Friday, April 19, 2019

Rabbi Yonah Fuld embracing newly completed Torah in memory of his son Ari. (Credit: SAR Academy)

Former SAR Principal Rabbi Yonah Fuld assisting the sofer complete a Torah, as family members look on. (Credit: SAR Academy)

SAR Principal Rabbi Binyamin Krauss holding Torah under chuppah, with his predecessor, Rabbi Fuld, and current students. (Credit: SAR Academy)

SAR Academy students and faculty gather for first laining from the Ari Fuld Memorial Torah. (Credit: SAR Academy)

Sofer and principals celebrating completion of the Ari Fuld Memorial Torah at SAR Academy. (Credit: SAR Academy)

On Monday, January 14, former SAR Academy Principal Rabbi Yonah Fuld returned to SAR with his wife, Mary, and other family members to complete and welcome a sefer Torah to SAR Academy. This new Torah was anonymously donated to SAR in memory of alumnus Ari Fuld, HY”D (AC ’87). Academy students and faculty, former Principal Rabbi Joel Cohn, SAR founders Rabbi Yitz and Blu Greenberg, SAR High School Principal Rabbi Tully Harcsztark, Rabbi Avi Weiss and several alumni from the Class of ’87 participated.

After the final letters were written by the sofer, with assistance from selected attendees, SAR students, dressed in their Shabbat best, lined the length of the driveway, cheering, singing, dancing and waving the school’s signature “Bee4Torah” flags. As trumpets blared, students carrying the school’s current sifrei Torah escorted the new Torah under a tallit chuppah embroided with hundreds of names of SAR children.

In SAR style, all the students then gathered around the stairs and central open areas for a special assembly. “Today is very special. We are here to honor and to remember a hero who went to this school, Ari Fuld, z”l,” announced SAR Academy Principal Rabbi Binyamin Krauss. “We are here together with his parents, Rabbi Yonah and Mary Fuld. Rabbi Fuld was my principal at SAR. He taught me and so many others what it means to love Medinat Yisrael, and live that dream with his family, just over 25 years ago, by making aliyah.” 

Rabbi Krauss continued, “What an honor it is to be able to remember and at the same time, celebrate. That is a hard thing to do.” Krauss clarified to his students, “We are here for a sad reason and we are here for a happy occasion, because we know that Ari stood for loving people, loving Torah and loving Medinat Yisrael. He lived the values of the Torah, and I hope and believe that he would find it meaningful that there will be a Torah at SAR forever, with his name on it, and for us to always be connected to him and to strengthen our connection to Medinat Yisrael.” The students then viewed a video of Ari explaining his support of IDF soldiers and his work with the organization Standing Together.

Representing students, fifth grader Nina Bloom of New Rochelle remarked, “Rabbi Fuld taught my mom and all the students at SAR that SAR is like a big family. We don’t just learn together. We grow together, we laugh together, we are sad together and we celebrate together.” Bloom described that her mother, a year behind Ari, remembers him as being funny, friendly and kind. “It didn’t matter that she was a girl or a year younger than him. Like his father, Ari treated all of SAR like his family.”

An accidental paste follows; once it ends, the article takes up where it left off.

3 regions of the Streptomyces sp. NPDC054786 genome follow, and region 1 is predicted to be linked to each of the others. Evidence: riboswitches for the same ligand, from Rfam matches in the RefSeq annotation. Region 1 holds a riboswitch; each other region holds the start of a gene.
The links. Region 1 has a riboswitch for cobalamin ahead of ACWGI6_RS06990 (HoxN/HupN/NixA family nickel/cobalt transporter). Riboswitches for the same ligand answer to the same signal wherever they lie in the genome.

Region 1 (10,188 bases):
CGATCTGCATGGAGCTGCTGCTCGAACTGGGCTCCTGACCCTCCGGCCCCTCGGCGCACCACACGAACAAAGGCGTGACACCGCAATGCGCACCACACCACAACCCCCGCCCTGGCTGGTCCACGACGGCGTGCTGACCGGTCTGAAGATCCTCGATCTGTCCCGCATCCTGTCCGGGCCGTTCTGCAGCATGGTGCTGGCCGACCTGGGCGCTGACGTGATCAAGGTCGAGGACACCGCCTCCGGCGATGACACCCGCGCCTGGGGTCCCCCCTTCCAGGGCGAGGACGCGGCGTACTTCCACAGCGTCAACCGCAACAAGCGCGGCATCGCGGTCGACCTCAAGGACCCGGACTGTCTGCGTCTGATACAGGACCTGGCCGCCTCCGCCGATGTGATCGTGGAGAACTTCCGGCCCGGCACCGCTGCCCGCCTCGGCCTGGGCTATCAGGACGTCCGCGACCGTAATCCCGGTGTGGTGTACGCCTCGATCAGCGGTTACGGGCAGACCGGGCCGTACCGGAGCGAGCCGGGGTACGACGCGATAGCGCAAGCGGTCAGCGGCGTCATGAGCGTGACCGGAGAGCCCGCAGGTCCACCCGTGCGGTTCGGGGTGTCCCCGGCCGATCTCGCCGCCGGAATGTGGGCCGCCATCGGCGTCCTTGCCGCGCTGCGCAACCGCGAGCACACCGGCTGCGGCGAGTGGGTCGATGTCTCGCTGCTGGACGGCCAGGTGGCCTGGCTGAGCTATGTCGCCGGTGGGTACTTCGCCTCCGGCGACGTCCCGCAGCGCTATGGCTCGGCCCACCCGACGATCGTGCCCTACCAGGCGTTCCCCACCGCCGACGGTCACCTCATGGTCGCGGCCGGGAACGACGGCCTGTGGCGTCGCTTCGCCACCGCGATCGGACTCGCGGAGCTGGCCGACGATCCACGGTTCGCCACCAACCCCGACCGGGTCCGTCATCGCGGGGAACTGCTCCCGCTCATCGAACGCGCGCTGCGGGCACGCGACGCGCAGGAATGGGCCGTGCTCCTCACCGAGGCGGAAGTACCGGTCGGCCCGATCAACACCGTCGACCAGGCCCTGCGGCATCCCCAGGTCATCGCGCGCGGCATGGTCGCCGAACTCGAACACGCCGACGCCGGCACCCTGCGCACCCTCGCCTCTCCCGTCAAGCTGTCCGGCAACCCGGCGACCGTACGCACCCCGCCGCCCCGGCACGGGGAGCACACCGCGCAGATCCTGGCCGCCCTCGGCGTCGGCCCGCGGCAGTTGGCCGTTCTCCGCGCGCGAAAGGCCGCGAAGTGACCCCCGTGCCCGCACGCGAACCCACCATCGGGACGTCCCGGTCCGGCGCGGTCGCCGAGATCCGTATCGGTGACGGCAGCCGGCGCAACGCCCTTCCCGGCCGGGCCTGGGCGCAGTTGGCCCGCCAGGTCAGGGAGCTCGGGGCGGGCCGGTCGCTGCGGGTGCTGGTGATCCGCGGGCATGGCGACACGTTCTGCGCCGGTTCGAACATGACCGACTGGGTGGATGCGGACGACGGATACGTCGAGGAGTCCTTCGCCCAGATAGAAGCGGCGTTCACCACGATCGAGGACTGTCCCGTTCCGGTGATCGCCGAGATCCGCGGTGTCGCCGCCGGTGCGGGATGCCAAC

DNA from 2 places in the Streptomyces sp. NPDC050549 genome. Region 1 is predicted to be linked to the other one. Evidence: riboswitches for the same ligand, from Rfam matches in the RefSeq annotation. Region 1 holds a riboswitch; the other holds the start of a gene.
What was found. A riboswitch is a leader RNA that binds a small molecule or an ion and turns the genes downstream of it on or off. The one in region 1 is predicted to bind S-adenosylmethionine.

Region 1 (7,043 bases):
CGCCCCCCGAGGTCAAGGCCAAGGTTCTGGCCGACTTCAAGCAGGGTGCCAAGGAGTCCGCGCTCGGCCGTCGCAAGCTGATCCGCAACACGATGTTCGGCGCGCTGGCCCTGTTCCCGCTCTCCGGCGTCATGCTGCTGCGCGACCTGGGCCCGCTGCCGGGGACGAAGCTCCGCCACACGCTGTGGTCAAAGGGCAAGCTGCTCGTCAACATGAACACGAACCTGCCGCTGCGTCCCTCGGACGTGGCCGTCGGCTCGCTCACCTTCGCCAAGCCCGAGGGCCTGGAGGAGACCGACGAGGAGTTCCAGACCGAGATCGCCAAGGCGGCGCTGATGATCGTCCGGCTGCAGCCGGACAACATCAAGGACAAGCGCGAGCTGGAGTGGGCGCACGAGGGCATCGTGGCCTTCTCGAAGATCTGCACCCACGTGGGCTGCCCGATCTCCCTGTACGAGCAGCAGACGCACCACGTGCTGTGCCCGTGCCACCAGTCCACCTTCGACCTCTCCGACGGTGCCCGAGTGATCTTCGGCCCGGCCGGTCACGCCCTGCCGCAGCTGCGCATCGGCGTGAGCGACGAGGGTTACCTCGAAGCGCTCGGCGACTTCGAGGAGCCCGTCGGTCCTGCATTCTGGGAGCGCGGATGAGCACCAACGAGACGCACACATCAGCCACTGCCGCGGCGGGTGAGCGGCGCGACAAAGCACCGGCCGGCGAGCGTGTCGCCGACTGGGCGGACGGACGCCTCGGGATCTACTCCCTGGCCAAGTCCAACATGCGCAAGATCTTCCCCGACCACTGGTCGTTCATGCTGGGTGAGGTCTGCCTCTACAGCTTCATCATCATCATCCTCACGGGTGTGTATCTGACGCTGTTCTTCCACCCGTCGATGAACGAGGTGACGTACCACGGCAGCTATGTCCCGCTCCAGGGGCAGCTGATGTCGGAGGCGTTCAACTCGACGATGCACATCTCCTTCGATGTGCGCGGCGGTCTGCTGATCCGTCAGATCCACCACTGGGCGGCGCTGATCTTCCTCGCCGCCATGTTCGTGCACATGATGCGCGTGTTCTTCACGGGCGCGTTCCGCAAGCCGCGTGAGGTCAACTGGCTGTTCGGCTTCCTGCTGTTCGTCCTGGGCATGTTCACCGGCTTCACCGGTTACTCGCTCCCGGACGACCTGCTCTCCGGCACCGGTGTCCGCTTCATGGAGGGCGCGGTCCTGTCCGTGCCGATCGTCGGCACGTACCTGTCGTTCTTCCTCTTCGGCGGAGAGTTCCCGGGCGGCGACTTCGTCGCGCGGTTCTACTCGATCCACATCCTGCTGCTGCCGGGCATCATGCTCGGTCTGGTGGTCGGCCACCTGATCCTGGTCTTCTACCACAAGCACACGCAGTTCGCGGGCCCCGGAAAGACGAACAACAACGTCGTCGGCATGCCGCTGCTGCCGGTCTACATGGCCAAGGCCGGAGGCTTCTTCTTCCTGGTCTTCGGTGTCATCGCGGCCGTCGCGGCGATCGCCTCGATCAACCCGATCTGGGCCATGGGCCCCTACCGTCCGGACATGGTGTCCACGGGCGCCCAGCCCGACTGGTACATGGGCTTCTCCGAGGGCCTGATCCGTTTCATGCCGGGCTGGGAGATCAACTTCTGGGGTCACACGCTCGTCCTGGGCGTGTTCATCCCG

Rabbi Fuld then thanked the crowd for this beautiful honor. “There couldn’t be a more fitting memory for our dear Ari than for a sefer Torah to come to SAR Academy; it is everything that he lived for.” Rabbi Fuld than compared this week’s parsha to three themes about Ari. First, he explained that when Pharaoh finally let the Jews leave Egypt, Moshe said that the children and the old people will leave, mentioning the children first. Moshe knew the future of the Jewish people were the children. “That is what our son Ari did. He taught little boys and girls. He taught as many people as he could a love for Am Yisrael, a love for Klal Yisrael and a love for Eretz Yisrael.”

The second theme Fuld relayed was “Ki Chag Hashem Lanu—we are going out to celebrate a chag. Pharaoh had to be shocked that the slaves left smiling, laughing, dancing, like a holiday. That is what we see every day at SAR: happiness, joy, smiles, singing, music and dancing. That is also what Ari did. He made people happy wherever he was.”

The third theme was about the plague of darkness. The real tragedy was brothers didn’t see each other. “That is not what SAR is all about; that is not what Klal Yisrael is all about. The worst thing that can happen is if we don’t see each other, if we don’t help each other. And that is what Ari did. He reached out to Klal Yisrael, especially soldiers, and gave them joy and happiness.”

Fuld concluded, “We have to be happy all of our lives and celebrate the chagim with song, with dances and with happiness. Chag Hashem Lanu. You beautiful children, from 2-year-old nursery up to eighth grade and into the high school are our future. We count on you. Am Yisrael counts on you. Eretz Yisrael counts on you. Medinat Yisrael counts on you. You are our love and you are our future.”

Following Fuld’s remarks, the Monday morning Torah portion was read. Once the Torah was dressed and put away, music and dancing erupted throughout the building. The students were then treated to a special snack of Torah-shaped cookies.

“I think that it was truly a display of Uvacharta B’chaim. Even though the reason for the dedication to Ari was so tragic, we must do something positive and move forward with life, and the Torah gives us those guidelines with which to do so,” explained White Plains resident Hudi Askowitz, a SAR classmate of Ari Fuld. “Ari was all about Torah and spreading the truth about Israel. He spent his life and, ultimately, gave his life defending Torat Am V’Eretz Yisrael.”

By Judy Berger

 

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